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Jan. 6 committee seeks first interview with House lawmaker

The House committee wants to question GOP Rep. Scott Perry of Pennsylvania.
Rep. Scott Perry, R-Pa., speaks at the Capitol on May 20, 2021.
Rep. Scott Perry, R-Pa., speaks at the Capitol on May 20.Caroline Brehman / CQ-Roll Call via Getty Images file

WASHINGTON — The House committee investigating the Jan. 6 riot is turning its attention to a fellow lawmaker for the first time, with a request for information from Republican Rep. Scott Perry of Pennsylvania.

Committee Chair Bennie Thompson, D-Miss., said in a letter to Perry on Monday that the bipartisan panel has evidence connecting him to events surrounding the attack on the U.S. Capitol. Thompson said Perry was involved in efforts to make former Justice Department official Jeffrey Clark the acting attorney general during the final months of the Trump administration.

“We have received evidence from multiple witnesses that you had an important role in the efforts to install Mr. Clark as acting Attorney General," Thompson said, citing former acting Attorney General Jeffrey Rosen and former Deputy Attorney General Richard Donoghue, who were in those posts at the tail end of former President Donald Trump's time in office.

"Acting Attorney General Rosen and acting Deputy Attorney General Donoghue have provided evidence regarding these issues, and we have received evidence that others who worked with Mr. Clark were aware of these plans," Thompson wrote.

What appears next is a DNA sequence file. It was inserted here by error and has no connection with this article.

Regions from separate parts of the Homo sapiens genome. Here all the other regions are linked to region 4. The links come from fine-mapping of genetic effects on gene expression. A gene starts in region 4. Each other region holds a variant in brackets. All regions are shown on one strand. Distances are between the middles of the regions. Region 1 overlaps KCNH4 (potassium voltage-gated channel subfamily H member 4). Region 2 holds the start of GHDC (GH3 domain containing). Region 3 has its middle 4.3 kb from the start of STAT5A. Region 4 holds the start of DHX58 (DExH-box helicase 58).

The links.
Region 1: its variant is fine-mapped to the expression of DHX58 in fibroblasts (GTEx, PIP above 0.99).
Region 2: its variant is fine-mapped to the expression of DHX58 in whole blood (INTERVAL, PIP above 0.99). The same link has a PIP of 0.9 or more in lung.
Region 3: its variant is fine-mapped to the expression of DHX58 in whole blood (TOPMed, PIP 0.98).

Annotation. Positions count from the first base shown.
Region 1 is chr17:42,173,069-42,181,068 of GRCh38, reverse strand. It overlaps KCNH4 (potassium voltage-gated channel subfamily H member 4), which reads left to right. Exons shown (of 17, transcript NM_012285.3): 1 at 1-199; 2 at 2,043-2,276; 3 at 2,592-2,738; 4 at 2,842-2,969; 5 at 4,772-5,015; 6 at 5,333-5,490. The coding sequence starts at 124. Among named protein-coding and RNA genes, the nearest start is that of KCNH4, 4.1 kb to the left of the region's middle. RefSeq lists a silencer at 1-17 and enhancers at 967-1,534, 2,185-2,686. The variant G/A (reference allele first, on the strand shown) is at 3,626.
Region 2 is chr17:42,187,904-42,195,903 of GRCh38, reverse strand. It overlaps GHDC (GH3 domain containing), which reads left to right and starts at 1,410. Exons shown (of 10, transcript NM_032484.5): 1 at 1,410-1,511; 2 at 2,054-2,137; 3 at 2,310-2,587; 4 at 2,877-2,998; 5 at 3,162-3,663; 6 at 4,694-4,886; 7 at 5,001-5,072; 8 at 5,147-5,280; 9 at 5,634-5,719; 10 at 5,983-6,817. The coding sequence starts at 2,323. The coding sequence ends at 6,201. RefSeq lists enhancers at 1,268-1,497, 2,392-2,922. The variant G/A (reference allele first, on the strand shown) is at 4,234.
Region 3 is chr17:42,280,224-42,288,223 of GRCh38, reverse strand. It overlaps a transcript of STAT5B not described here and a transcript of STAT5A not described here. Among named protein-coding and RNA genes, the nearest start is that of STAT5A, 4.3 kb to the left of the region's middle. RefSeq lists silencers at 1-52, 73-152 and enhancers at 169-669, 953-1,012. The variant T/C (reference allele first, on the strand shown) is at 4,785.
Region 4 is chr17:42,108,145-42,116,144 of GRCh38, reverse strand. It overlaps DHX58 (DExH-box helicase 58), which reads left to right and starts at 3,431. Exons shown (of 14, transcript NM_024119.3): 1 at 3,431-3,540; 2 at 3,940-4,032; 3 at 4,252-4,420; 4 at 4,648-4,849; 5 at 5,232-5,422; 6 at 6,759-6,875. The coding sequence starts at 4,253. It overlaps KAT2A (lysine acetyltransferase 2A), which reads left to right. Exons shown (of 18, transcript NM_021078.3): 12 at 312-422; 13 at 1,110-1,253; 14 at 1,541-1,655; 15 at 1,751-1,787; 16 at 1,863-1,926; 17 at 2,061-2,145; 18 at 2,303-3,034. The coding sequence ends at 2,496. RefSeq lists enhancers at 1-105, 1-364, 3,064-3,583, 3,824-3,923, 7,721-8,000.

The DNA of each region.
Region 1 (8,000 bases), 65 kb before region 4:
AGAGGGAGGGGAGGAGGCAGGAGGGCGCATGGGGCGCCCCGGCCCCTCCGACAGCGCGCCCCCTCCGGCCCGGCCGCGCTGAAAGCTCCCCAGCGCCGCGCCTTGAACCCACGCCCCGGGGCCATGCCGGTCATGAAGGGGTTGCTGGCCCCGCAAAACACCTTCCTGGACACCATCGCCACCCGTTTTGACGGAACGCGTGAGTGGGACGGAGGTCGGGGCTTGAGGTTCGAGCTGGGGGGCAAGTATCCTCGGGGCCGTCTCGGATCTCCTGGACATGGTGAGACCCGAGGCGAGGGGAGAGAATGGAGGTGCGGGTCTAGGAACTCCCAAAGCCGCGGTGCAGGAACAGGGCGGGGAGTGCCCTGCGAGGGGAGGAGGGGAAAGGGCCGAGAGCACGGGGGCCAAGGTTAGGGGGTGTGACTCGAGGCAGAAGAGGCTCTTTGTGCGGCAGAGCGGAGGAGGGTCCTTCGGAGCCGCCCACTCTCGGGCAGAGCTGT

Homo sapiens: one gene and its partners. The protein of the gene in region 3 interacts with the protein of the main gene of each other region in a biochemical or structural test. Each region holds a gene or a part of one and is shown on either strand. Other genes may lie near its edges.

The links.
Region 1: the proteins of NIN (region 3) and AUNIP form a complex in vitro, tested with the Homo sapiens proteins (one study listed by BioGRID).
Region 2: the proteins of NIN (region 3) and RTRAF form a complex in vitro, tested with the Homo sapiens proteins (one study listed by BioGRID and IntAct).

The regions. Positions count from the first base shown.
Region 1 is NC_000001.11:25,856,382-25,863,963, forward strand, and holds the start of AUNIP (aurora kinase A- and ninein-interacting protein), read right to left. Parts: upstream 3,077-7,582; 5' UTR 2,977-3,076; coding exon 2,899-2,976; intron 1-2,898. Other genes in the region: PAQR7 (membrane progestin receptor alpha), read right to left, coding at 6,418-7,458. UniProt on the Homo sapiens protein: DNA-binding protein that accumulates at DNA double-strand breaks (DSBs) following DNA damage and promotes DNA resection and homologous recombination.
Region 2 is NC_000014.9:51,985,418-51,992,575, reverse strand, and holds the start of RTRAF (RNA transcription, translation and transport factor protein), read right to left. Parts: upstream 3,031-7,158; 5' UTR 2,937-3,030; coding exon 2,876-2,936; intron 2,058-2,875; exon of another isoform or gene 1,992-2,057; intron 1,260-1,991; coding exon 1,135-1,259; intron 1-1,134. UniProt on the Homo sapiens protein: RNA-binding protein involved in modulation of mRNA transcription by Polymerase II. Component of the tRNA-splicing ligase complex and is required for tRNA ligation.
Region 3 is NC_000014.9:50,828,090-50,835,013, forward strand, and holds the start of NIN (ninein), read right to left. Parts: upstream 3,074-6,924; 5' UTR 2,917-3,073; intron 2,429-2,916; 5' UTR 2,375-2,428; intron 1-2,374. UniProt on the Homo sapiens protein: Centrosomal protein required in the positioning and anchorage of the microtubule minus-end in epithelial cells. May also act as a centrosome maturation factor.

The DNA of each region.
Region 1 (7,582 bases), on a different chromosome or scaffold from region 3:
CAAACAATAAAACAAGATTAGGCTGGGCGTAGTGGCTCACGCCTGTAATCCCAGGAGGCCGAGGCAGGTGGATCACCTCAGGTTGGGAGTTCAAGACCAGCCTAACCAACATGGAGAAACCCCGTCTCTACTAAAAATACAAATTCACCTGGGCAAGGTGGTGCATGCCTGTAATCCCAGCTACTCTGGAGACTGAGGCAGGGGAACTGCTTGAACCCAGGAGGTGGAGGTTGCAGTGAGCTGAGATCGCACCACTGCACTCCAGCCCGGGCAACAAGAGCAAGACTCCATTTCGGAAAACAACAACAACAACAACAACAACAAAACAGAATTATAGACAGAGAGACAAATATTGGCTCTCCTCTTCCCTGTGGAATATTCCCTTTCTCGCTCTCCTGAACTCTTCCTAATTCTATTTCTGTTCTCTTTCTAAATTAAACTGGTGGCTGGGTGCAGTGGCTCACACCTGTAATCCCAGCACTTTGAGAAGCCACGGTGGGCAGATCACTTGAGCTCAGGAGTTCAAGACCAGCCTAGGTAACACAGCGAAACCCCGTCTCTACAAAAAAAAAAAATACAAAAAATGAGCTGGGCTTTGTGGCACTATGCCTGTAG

He went on to say the committee has information indicating that Perry communicated "at various relevant times with the White House and others involved in other relevant topics, including regarding allegations that the Dominion voting machines had been corrupted.”

Perry's office did not immediately respond to a request for comment.

Perry is the first lawmaker being pressed for information by the committee. Numerous Trump allies and former administration officials have been subpoenaed, including former White House chief of staff Mark Meadows, who served in the House before he joined the Trump administration.

Perry, a member of the conservative House Freedom Caucus who entered Congress in 2013, objected to Pennsylvania's electors just hours after the Jan. 6 riot, along with seven other GOP members of the state's congressional delegation. He was also involved in pushing election fraud conspiracy theories in Pennsylvania.

Thompson proposed a meeting with Perry by Jan. 4, offering in the letter to meet in Perry's Pennsylvania district.